- Ask permission.
Yes means yes. Consent is the key to raising children empowered with body autonomy. Superhero play is physical fun and as such, requires explicit consent for participation.
“Do you want to play superheroes with us?”
- Switch roles.
Most kids want to be the hero of their stories. As a parent, you will spend most of your cos play time relegated to the role of the villain. But encourage flexibility, bravery, and permeability with the roles everyone adopts. The villain can become a hero. Daddy can be a princess. Your son can be a mother. Your daughter can be a dragon, who transforms into a Queen, who becomes a hero.
The value of playing with permeable roles is tremendous. Empathy is based on an ability to see behind someone else’s eyes. What better way to learn that than to pretend to be someone else in action? Break through the boundaries that keep people stuck in their own limited point of view. Empower your children to embrace a character’s potential for evolution.
Play is a therapeutic landscape for children. They can work through a great many psychological challenges within the safe, imaginary world of superhero play. Allow that. And to join them in that universe – that is a gift.
“If you could be anyone you can imagine, who would you like to be today and what challenge shall we overcome?”
- Build a backstory.
Question each character’s motivations, feelings, and unmet needs throughout the play. Characters are not “bad” or “good” but multi-dimensional people with a capacity for a great many things. Painting each character’s backstory as the canvas of play unfolds provides a great opportunity for young ones to conceptualize something that most adults don’t even comprehend. Understanding the heart of each character provides a path for peaceful resolution in both the imaginary and real worlds.
“You want me to destroy your city? Okay. What hurt is behind my anger?”
Practical Tip: You can amass a super dress up collection by saving your Halloween costumes each year and buying some on clearance right after Halloween.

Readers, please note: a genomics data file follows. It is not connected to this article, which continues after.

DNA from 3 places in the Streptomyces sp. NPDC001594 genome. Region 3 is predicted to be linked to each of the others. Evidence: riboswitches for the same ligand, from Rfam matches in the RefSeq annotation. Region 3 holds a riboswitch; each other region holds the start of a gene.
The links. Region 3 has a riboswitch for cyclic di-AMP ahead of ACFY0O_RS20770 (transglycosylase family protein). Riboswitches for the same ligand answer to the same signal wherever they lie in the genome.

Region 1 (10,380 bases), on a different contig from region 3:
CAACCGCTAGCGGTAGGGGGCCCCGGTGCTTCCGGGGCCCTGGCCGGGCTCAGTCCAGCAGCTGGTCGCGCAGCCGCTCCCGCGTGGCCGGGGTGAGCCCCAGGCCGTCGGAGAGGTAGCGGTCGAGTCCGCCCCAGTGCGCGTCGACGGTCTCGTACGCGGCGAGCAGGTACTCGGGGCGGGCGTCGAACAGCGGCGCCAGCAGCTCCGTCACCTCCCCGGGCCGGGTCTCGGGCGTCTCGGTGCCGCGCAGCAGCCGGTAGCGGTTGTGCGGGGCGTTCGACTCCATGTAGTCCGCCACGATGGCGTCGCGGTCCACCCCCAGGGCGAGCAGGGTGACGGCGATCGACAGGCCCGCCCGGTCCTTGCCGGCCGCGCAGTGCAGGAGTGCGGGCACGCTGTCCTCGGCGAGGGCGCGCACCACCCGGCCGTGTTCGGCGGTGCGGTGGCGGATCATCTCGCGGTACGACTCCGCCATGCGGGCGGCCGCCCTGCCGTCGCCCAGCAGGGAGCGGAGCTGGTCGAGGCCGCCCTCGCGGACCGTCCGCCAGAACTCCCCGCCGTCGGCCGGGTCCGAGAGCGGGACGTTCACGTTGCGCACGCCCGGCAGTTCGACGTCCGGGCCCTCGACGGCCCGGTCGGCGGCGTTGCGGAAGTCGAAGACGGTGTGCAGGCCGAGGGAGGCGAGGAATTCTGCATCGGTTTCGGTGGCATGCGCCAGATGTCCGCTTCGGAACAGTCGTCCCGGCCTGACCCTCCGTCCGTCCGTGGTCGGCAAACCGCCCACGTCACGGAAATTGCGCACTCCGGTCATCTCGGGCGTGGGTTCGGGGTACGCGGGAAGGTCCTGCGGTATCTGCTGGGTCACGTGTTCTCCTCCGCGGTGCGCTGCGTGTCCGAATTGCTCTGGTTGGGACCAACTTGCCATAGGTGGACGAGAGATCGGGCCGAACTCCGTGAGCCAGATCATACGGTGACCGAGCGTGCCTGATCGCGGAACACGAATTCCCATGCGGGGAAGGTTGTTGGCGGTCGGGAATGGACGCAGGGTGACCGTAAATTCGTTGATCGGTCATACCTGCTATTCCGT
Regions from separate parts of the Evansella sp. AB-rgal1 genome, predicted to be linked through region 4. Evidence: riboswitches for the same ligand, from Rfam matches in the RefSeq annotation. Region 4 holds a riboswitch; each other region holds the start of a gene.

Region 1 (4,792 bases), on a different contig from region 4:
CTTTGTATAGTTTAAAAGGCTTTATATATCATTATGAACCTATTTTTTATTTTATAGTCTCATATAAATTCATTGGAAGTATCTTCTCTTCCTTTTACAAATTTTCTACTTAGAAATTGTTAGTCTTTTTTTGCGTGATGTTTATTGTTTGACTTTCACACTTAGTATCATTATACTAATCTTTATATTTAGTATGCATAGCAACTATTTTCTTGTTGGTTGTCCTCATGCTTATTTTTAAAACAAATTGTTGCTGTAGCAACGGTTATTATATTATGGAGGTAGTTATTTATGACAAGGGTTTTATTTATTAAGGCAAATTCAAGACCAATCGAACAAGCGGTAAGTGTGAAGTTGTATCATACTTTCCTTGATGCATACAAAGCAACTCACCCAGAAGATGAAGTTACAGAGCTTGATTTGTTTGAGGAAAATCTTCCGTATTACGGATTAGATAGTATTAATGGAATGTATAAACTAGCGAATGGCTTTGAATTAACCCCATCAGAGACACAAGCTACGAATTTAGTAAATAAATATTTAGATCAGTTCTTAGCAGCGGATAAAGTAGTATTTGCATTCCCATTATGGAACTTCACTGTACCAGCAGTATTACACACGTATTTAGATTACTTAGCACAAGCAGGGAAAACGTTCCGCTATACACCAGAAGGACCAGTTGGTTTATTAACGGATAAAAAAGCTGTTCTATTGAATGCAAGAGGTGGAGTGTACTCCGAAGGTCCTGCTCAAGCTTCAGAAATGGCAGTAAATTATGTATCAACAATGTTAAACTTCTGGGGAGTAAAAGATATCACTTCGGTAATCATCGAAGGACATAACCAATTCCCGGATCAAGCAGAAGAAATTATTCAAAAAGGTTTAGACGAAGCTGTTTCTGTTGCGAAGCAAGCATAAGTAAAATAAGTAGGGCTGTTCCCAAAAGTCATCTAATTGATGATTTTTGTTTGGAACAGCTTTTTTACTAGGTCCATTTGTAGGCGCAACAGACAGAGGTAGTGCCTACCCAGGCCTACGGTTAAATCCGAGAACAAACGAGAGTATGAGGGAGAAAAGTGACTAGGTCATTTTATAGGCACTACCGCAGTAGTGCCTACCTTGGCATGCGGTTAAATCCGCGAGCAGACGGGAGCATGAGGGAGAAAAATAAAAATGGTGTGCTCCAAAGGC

- Have creative powers.
While we’re seeing beyond princess and knight, and good and bad, let’s also go beyond flying and freezing. There is absolutely nothing wrong with a cape toting flight around the skies but the imagination has far more potential for creativity and innovation – exercise it.
“I have love power. So if a villain has a big hurt or an empty heart, I can heal and fill that villain with love and their anger will be completely diffused, thus neutralizing the threat.”
- Act out consequences.
One of the concerns with violent role-play is that there can be a disconnect between violent actions and (a total lack of) consequences. One character punches another character in the face in a cartoon and he just laughs. Murder people in a video game and you go about your merry way or the game resets. So take the play a step further than defeating the villain. Was there collateral damage when that ice blast exploded? Does the villain’s brother cry when he is taken away?
“You have him trapped. Now what will you do with him?”
On a personal note, I have a special connection with the character of Robin Hood – a loving rebel champion for the oppressed. As a child, I watched that cartoon movie countless times. Imagining myself as Robin Hood is my first memory of feeling a sense of empowerment. Nurturing that character within myself is definitely one piece of the puzzle to who I am today.